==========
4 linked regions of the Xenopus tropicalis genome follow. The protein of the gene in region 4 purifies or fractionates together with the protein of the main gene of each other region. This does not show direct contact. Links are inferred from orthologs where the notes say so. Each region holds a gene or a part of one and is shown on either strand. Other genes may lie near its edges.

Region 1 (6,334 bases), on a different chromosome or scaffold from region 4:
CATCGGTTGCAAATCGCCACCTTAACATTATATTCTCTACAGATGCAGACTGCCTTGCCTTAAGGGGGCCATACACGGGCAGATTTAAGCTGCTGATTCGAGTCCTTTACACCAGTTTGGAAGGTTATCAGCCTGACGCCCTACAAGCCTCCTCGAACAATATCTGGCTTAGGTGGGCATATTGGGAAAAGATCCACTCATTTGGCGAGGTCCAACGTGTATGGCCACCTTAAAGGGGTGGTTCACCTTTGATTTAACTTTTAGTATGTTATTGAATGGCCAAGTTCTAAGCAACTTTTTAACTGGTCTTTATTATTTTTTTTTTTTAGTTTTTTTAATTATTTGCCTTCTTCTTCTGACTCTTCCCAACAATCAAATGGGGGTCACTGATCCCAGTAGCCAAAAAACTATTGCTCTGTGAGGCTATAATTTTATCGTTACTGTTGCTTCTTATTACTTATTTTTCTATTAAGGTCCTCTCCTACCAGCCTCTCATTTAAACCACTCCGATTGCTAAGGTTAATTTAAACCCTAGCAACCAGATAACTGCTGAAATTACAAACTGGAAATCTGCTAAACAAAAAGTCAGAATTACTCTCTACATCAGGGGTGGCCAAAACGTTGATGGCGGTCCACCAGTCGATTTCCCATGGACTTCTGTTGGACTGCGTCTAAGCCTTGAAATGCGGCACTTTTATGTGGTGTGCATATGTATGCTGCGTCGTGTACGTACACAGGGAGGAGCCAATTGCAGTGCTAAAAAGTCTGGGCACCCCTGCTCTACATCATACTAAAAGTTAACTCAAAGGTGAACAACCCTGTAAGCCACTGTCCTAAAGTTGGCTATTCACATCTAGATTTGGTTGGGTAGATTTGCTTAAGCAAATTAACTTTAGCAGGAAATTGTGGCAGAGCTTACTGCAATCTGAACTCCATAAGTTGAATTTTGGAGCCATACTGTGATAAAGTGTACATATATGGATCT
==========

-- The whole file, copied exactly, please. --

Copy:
4 linked regions of the Xenopus tropicalis genome follow. The protein of the gene in region 4 purifies or fractionates together with the protein of the main gene of each other region. This does not show direct contact. Links are inferred from orthologs where the notes say so. Each region holds a gene or a part of one and is shown on either strand. Other genes may lie near its edges.

Region 1 (6,334 bases), on a different chromosome or scaffold from region 4:
CATCGGTTGCAAATCGCCACCTTAACATTATATTCTCTACAGATGCAGACTGCCTTGCCTTAAGGGGGCCATACACGGGCAGATTTAAGCTGCTGATTCGAGTCCTTTACACCAGTTTGGAAGGTTATCAGCCTGACGCCCTACAAGCCTCCTCGAACAATATCTGGCTTAGGTGGGCATATTGGGAAAAGATCCACTCATTTGGCGAGGTCCAACGTGTATGGCCACCTTAAAGGGGTGGTTCACCTTTGATTTAACTTTTAGTATGTTATTGAATGGCCAAGTTCTAAGCAACTTTTTAACTGGTCTTTATTATTTTTTTTTTTTAGTTTTTTTAATTATTTGCCTTCTTCTTCTGACTCTTCCCAACAATCAAATGGGGGTCACTGATCCCAGTAGCCAAAAAACTATTGCTCTGTGAGGCTATAATTTTATCGTTACTGTTGCTTCTTATTACTTATTTTTCTATTAAGGTCCTCTCCTACCAGCCTCTCATTTAAACCACTCCGATTGCTAAGGTTAATTTAAACCCTAGCAACCAGATAACTGCTGAAATTACAAACTGGAAATCTGCTAAACAAAAAGTCAGAATTACTCTCTACATCAGGGGTGGCCAAAACGTTGATGGCGGTCCACCAGTCGATTTCCCATGGACTTCTGTTGGACTGCGTCTAAGCCTTGAAATGCGGCACTTTTATGTGGTGTGCATATGTATGCTGCGTCGTGTACGTACACAGGGAGGAGCCAATTGCAGTGCTAAAAAGTCTGGGCACCCCTGCTCTACATCATACTAAAAGTTAACTCAAAGGTGAACAACCCTGTAAGCCACTGTCCTAAAGTTGGCTATTCACATCTAGATTTGGTTGGGTAGATTTGCTTAAGCAAATTAACTTTAGCAGGAAATTGTGGCAGAGCTTACTGCAATCTGAACTCCATAAGTTGAATTTTGGAGCCATACTGTGATAAAGTGTACATATATGGATCT